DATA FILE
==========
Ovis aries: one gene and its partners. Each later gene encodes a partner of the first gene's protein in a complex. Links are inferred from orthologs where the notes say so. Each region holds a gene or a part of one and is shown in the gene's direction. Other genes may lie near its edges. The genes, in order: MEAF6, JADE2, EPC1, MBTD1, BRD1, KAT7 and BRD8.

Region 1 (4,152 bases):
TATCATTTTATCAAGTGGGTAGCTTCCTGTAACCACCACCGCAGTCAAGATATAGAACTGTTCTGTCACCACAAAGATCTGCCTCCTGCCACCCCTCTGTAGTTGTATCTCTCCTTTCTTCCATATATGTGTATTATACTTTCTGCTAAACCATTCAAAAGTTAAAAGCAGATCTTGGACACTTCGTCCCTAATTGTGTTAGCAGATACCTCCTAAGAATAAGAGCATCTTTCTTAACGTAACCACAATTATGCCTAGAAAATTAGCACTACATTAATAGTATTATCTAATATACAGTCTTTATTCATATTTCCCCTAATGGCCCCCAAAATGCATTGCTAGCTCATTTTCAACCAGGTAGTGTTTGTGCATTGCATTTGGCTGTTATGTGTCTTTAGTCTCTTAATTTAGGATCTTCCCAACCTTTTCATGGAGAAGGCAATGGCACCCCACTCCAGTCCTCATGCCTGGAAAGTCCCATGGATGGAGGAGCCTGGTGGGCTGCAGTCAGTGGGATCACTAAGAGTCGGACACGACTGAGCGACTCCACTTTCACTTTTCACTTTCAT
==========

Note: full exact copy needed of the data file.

Ovis aries: one gene and its partners. Each later gene encodes a partner of the first gene's protein in a complex. Links are inferred from orthologs where the notes say so. Each region holds a gene or a part of one and is shown in the gene's direction. Other genes may lie near its edges. The genes, in order: MEAF6, JADE2, EPC1, MBTD1, BRD1, KAT7 and BRD8.

Region 1 (4,152 bases):
TATCATTTTATCAAGTGGGTAGCTTCCTGTAACCACCACCGCAGTCAAGATATAGAACTGTTCTGTCACCACAAAGATCTGCCTCCTGCCACCCCTCTGTAGTTGTATCTCTCCTTTCTTCCATATATGTGTATTATACTTTCTGCTAAACCATTCAAAAGTTAAAAGCAGATCTTGGACACTTCGTCCCTAATTGTGTTAGCAGATACCTCCTAAGAATAAGAGCATCTTTCTTAACGTAACCACAATTATGCCTAGAAAATTAGCACTACATTAATAGTATTATCTAATATACAGTCTTTATTCATATTTCCCCTAATGGCCCCCAAAATGCATTGCTAGCTCATTTTCAACCAGGTAGTGTTTGTGCATTGCATTTGGCTGTTATGTGTCTTTAGTCTCTTAATTTAGGATCTTCCCAACCTTTTCATGGAGAAGGCAATGGCACCCCACTCCAGTCCTCATGCCTGGAAAGTCCCATGGATGGAGGAGCCTGGTGGGCTGCAGTCAGTGGGATCACTAAGAGTCGGACACGACTGAGCGACTCCACTTTCACTTTTCACTTTCAT